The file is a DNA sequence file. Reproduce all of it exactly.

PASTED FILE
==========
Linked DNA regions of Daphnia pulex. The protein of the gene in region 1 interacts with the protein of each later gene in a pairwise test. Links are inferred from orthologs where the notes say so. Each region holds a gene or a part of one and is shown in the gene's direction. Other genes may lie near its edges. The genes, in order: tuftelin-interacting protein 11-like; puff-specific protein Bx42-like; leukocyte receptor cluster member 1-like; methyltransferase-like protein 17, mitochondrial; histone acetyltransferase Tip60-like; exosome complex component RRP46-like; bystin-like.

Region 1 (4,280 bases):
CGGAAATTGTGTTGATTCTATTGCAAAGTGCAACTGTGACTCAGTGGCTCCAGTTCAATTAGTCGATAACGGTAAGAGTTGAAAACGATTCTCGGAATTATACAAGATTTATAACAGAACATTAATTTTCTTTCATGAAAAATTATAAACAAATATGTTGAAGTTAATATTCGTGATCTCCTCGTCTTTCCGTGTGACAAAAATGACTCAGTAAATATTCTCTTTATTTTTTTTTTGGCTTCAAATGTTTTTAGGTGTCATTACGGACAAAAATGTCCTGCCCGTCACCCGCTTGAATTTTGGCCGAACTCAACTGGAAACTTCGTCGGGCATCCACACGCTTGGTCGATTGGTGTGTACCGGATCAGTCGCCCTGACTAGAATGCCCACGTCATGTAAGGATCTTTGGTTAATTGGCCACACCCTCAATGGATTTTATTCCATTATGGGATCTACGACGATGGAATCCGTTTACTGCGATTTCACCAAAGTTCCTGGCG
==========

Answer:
Linked DNA regions of Daphnia pulex. The protein of the gene in region 1 interacts with the protein of each later gene in a pairwise test. Links are inferred from orthologs where the notes say so. Each region holds a gene or a part of one and is shown in the gene's direction. Other genes may lie near its edges. The genes, in order: tuftelin-interacting protein 11-like; puff-specific protein Bx42-like; leukocyte receptor cluster member 1-like; methyltransferase-like protein 17, mitochondrial; histone acetyltransferase Tip60-like; exosome complex component RRP46-like; bystin-like.

Region 1 (4,280 bases):
CGGAAATTGTGTTGATTCTATTGCAAAGTGCAACTGTGACTCAGTGGCTCCAGTTCAATTAGTCGATAACGGTAAGAGTTGAAAACGATTCTCGGAATTATACAAGATTTATAACAGAACATTAATTTTCTTTCATGAAAAATTATAAACAAATATGTTGAAGTTAATATTCGTGATCTCCTCGTCTTTCCGTGTGACAAAAATGACTCAGTAAATATTCTCTTTATTTTTTTTTTGGCTTCAAATGTTTTTAGGTGTCATTACGGACAAAAATGTCCTGCCCGTCACCCGCTTGAATTTTGGCCGAACTCAACTGGAAACTTCGTCGGGCATCCACACGCTTGGTCGATTGGTGTGTACCGGATCAGTCGCCCTGACTAGAATGCCCACGTCATGTAAGGATCTTTGGTTAATTGGCCACACCCTCAATGGATTTTATTCCATTATGGGATCTACGACGATGGAATCCGTTTACTGCGATTTCACCAAAGTTCCTGGCG